PLYMOUTH, Wis.—Ty Gibbs out-dueled Kyle Larson in overtime to win the Henry 180 at Road America.
The 19-year-old racer scored his third road course win in 34 starts and described beating the NASCAR Cup champ as “a dream come true” on Saturday. Gibbs grabbed the lead in Turn 3 on the final lap for his eighth Xfinity Series victory.
For Gibbs, who has earned a reputation for being overly aggressive at times, he was determined to close the deal sans controversy.
“I felt like we were a little bit faster in the first half of the track,” Gibbs said. “The last two sectors, I felt like we were not as fast.
“I feel like right now I need to earn respect back and that’s what I’m doing. I feel like I’ve got my lessons—just got to learn and not make mistakes. I made plenty of them today, I could have lost the race on that one restart, so thankful to get this one back, but I still have to work on the restarts—the first initial and the next-to-last.”
Larson led a race-high 31 of 48 laps. He appeared to be in control once he cleared Ryan Sieg for the lead on Lap 37. But Gibbs remained on his tail through the fifth and final caution then extended his lead to 0.858-seconds to the finish line.
“Sorry guys, sorry,” Larson said over the radio.
“Congrats to Ty, that was really impressive,” Larson added. “He was able to pass me without laying a bumper on me at all. He ran me clean and I was going to run him clean. It just didn’t work out for me.”
Josh Berry, Austin Hill and Brandon Jones completed the top five. AJ Allmendinger came from the rear of the field after brake issues on Friday to finish sixth. Riley Herbst, Noah Gragson, Jeremy Clements and Sieg rounded out the top 10.
Larson led the first 10 circuits until the action was slowed by an accident involving Brett Moffitt, Andy Lally and Anthony Alfredo in Turn 5. The first caution coincided with the end of Stage 1. After pit stops, Gibbs took the lead from Allmendinger on the restart. Larson cycled back to the front on Lap 16 and held the point until the end of Stage 2.
When the race restarted on Lap 24, Sage Karam crowded the No. 9 Chevrolet entering Turn 1—and Gragson retaliated. He turned his car right into the No. 45 Chevy. Not only did Gragson take out Karam, but his action also triggered a 13-car melee in Turn 4 with all the dust and debris that resulted in the aftermath.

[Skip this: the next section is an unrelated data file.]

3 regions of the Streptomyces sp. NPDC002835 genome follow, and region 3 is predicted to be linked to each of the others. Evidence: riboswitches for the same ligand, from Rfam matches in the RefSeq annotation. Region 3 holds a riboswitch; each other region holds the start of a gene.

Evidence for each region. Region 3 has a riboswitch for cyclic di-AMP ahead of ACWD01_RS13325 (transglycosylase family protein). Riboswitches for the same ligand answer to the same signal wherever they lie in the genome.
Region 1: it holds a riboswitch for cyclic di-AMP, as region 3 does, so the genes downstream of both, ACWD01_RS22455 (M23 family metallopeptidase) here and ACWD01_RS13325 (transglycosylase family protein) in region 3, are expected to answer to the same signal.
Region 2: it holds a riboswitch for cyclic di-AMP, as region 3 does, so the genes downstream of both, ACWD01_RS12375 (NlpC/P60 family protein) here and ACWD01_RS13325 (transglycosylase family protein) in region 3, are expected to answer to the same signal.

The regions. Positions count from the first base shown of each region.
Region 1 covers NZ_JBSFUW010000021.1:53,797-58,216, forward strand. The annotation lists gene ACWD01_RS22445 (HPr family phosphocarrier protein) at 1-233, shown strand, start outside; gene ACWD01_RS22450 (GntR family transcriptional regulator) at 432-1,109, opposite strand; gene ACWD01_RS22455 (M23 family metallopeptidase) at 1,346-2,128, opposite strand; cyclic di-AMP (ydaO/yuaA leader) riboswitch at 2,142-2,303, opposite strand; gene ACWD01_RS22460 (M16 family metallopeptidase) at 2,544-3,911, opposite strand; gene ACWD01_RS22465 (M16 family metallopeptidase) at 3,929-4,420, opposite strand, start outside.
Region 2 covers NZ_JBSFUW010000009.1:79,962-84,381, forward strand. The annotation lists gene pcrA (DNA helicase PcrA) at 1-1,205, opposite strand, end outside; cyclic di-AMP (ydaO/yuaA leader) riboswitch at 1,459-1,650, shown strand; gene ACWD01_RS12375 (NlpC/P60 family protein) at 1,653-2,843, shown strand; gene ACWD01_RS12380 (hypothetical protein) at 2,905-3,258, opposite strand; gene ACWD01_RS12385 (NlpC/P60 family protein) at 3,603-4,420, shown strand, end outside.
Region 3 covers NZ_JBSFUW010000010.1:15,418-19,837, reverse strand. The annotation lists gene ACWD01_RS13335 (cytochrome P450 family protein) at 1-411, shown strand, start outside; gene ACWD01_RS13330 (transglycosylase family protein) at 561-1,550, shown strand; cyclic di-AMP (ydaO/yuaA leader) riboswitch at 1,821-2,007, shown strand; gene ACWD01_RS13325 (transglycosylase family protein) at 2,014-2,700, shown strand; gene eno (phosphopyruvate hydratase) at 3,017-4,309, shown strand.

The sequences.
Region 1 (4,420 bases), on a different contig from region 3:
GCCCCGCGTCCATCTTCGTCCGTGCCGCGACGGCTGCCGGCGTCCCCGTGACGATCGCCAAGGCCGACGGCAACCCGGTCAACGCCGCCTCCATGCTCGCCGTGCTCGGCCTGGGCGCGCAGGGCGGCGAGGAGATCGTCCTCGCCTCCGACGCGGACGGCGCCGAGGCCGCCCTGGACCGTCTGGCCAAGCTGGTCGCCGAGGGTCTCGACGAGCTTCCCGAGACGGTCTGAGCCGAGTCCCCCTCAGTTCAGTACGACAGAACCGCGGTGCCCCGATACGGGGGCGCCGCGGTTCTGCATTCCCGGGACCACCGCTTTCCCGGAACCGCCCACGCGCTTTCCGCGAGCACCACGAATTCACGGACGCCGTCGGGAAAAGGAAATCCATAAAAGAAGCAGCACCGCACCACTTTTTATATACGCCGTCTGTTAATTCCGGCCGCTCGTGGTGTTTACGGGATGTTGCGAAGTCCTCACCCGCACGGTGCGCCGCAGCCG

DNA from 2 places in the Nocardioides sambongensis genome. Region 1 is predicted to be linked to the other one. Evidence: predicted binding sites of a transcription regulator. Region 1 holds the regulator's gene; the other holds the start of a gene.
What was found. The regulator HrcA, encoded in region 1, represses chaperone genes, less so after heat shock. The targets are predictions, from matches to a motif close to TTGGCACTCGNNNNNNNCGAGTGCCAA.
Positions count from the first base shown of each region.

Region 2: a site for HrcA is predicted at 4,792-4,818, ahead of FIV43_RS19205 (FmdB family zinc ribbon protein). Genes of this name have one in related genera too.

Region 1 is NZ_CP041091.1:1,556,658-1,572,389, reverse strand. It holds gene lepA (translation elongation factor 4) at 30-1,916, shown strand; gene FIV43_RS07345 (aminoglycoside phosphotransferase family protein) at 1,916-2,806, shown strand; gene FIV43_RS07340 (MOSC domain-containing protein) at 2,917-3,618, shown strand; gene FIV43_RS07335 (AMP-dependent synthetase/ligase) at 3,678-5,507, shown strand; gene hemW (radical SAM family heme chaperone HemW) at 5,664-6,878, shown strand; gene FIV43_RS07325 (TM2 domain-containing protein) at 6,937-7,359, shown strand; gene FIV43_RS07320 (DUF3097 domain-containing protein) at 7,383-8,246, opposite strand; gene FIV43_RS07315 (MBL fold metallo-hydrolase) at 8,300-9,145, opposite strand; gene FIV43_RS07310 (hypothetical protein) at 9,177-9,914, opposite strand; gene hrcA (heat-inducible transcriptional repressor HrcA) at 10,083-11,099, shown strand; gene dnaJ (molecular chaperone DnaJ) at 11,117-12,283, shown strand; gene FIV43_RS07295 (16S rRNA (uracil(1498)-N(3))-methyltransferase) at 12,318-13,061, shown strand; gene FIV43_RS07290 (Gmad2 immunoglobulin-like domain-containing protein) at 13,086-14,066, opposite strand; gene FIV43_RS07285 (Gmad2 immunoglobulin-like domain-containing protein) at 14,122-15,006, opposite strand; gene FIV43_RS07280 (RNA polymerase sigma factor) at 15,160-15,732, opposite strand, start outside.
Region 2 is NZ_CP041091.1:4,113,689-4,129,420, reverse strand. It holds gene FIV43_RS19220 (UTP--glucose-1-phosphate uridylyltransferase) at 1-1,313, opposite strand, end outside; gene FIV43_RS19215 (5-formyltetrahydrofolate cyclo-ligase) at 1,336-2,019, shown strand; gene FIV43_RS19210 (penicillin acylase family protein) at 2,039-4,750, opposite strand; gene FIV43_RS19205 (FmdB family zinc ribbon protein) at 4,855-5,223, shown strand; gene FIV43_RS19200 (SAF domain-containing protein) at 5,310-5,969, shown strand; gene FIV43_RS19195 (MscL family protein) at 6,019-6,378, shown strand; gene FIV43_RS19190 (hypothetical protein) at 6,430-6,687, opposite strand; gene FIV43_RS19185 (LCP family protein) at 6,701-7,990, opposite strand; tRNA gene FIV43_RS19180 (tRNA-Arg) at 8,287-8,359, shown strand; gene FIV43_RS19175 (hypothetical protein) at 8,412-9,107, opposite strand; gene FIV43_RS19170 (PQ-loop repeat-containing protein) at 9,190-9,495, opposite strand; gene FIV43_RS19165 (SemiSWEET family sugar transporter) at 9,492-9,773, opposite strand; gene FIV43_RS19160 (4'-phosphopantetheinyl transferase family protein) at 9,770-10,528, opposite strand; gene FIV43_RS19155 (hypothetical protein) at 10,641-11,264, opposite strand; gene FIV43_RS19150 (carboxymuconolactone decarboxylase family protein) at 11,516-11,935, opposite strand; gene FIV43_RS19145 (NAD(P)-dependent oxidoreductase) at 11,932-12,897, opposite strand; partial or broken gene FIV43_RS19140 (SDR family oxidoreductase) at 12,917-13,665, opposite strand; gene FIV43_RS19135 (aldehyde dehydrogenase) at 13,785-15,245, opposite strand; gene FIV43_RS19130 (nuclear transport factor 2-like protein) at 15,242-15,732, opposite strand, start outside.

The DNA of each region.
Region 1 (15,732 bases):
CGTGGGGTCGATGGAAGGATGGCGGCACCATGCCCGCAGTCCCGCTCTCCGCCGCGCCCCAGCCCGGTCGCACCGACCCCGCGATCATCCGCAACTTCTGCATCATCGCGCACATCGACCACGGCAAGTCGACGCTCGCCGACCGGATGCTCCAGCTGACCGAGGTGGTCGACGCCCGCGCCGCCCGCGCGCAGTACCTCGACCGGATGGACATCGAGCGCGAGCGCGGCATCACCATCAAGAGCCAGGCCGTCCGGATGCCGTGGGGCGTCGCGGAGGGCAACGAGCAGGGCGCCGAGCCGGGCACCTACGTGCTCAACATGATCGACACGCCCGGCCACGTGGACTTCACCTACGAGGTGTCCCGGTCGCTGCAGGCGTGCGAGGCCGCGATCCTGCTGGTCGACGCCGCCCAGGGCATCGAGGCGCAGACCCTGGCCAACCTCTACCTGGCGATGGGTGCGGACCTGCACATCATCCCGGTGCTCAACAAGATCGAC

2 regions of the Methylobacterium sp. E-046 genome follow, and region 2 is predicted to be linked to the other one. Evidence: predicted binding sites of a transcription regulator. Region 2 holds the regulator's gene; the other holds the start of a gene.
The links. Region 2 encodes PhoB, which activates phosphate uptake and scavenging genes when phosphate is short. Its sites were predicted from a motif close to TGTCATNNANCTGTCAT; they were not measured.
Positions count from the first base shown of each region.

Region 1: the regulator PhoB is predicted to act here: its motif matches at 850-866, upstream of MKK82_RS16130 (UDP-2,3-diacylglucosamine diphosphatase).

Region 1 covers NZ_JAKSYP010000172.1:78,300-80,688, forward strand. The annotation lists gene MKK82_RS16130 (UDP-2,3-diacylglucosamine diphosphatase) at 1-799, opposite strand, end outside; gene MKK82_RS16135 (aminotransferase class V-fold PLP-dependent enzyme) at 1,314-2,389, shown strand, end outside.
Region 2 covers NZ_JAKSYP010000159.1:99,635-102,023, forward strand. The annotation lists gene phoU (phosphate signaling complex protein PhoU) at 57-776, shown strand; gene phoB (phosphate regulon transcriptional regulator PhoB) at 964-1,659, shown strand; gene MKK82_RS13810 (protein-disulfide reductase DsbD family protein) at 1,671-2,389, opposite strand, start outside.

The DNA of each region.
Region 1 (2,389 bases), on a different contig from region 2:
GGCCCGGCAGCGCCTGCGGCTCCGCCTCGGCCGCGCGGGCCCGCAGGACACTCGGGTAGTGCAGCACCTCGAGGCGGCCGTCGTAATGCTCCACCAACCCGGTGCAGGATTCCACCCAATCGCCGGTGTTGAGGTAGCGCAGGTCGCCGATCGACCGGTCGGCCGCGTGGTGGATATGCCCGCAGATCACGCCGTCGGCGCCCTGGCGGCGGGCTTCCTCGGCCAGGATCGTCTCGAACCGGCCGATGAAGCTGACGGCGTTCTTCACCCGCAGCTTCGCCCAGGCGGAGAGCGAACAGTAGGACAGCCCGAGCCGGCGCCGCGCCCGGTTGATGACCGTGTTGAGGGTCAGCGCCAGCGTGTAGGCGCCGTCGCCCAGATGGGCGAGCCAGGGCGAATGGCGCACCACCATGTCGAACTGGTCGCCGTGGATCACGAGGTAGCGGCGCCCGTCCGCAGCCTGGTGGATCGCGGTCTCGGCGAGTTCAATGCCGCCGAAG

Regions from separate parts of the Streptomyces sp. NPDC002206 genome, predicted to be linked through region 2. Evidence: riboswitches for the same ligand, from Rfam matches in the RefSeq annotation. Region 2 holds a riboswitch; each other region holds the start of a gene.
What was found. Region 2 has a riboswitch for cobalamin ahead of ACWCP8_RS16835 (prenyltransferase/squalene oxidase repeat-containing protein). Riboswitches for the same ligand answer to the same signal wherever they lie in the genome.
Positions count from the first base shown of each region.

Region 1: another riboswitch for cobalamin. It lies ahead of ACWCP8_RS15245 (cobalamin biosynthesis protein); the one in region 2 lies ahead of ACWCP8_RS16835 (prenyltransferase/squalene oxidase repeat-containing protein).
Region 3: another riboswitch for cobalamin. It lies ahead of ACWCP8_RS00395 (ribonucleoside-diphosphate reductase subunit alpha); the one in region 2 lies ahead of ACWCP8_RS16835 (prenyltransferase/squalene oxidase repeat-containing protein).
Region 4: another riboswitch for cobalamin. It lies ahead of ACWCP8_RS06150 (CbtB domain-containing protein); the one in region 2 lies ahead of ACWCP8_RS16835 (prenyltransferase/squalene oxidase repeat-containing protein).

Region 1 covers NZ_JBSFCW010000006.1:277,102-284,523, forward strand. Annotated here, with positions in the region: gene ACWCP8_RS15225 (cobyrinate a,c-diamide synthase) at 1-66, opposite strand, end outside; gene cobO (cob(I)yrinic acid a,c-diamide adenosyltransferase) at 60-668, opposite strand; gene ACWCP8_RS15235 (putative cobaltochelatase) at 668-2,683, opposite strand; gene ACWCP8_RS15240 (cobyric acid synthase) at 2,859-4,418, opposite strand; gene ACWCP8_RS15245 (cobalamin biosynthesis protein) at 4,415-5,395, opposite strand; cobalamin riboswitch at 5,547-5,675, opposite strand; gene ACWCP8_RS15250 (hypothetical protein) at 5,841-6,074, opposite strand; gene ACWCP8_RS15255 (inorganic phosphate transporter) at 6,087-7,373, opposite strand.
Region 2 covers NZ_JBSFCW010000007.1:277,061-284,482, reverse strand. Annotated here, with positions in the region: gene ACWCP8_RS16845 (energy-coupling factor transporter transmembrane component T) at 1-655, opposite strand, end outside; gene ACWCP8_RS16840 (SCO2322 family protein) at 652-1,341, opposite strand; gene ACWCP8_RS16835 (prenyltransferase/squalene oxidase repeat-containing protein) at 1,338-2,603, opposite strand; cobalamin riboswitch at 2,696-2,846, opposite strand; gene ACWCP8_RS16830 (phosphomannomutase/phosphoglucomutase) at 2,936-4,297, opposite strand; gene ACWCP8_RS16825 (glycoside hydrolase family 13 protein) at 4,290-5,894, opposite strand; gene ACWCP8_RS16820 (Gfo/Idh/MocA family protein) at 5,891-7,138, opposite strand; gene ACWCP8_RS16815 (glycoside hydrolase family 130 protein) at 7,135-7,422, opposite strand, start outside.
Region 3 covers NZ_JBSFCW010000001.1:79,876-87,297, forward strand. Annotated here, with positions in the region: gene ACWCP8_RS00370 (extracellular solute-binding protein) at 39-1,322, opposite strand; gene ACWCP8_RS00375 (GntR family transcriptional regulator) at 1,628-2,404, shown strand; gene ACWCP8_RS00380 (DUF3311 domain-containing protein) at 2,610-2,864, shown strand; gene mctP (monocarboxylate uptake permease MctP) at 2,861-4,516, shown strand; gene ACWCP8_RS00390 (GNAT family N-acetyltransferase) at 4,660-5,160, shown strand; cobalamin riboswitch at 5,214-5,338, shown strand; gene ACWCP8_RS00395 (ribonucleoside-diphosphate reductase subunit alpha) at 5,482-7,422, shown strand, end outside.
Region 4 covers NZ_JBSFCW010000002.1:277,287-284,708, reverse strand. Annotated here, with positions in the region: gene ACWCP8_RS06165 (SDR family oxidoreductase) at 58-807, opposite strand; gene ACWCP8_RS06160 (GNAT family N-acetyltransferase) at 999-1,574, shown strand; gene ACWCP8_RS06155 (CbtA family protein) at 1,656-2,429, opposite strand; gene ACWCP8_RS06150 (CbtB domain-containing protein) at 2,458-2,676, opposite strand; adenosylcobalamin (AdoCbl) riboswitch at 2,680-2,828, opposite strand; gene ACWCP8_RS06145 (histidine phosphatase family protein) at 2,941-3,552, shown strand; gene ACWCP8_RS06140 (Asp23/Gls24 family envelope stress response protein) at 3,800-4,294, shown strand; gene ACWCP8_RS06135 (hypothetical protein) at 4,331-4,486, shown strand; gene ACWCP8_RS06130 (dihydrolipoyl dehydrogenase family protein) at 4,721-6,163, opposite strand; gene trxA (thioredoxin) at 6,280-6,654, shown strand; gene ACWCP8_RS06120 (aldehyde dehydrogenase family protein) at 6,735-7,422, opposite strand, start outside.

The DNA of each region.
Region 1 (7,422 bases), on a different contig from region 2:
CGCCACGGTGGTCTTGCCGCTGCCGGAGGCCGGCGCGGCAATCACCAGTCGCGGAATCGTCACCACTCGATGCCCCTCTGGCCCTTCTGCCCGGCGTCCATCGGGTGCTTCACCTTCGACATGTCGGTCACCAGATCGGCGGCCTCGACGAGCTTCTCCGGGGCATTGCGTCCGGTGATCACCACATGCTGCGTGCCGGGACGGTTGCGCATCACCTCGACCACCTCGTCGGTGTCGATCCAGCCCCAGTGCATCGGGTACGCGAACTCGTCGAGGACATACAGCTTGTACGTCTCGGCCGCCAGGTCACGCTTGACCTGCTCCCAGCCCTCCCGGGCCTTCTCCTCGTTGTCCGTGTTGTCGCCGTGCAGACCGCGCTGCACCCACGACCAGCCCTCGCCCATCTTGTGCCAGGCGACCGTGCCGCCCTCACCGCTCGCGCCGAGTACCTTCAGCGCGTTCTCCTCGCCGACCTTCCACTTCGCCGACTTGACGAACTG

“I guess he forgot the three times before that he’d throw it into the corner, door us and run us off the race track,” Gragson said. “After a while, you get sick and tired of it. I hate that people’s stuff got tore up…
“I take responsibility. I hate it for his guys but I’m fighting to race for a championship here and I’m really over getting run over.”
Gragson didn’t just end Karam’s race, Brett Moffitt, Myatt Snider, Landon Cassill, Tyler Reddick and Daniel Hemric’s days ended after the wreck that took nine laps to clean up. Brandon Brown ended up on the ground following the hit and was eventually taken to the infield care center.
“I caught the dust pile,” Brown said while watching a replay of the incident. “It looks like the 45 (Karam) went around. A lot of cars went around. I couldn’t really see anything until I saw the 48 (Tyler Reddick) and plowed him.
“It was a real gut-check, a little kick to the area that you don’t want to injure.”
The race returned to green with 17 laps remaining and Cole Custer in the lead. Sieg claimed the point six laps later, just prior to Chris Dyson ending up in the kitty litter in Turn 12. Larson regained the lead on the restart but Gibbs was looming large in his rearview mirror.
Custer wrecked in Turn 5 on Lap 44 to slow the race for the fifth caution and send the race into overtime. Larson held the lead on the restart but gave it away on the final lap.
“I got a little bit tight and missed my apex and was late getting back to the throttle,” Larson said. “He got a run on me down the front stretch. Obviously, I had to protect the inside and that got my angles messed up for the two final corners.
“He did a really good job of executing—and I didn’t. Bummer. It was a really fun race all race along. I felt like it was me, the 54, the 07 (Custer), and AJ, if he had had a clean race he would be there as well.”
Gibbs led just five laps—but the last one was the only one that mattered.
“I had a fun time racing with Kyle,” Gibbs said. “I thought it was going to get a little rough there, but he’s such a great competitor and a great person. We played golf the other day – I want to tell him thanks for the golf lessons. I still suck. This is awesome. I can’t believe it. It’s wonderful.”
Gibbs narrowed Allmendinger’s Xfinity Series point lead to nine with his victory on Saturday.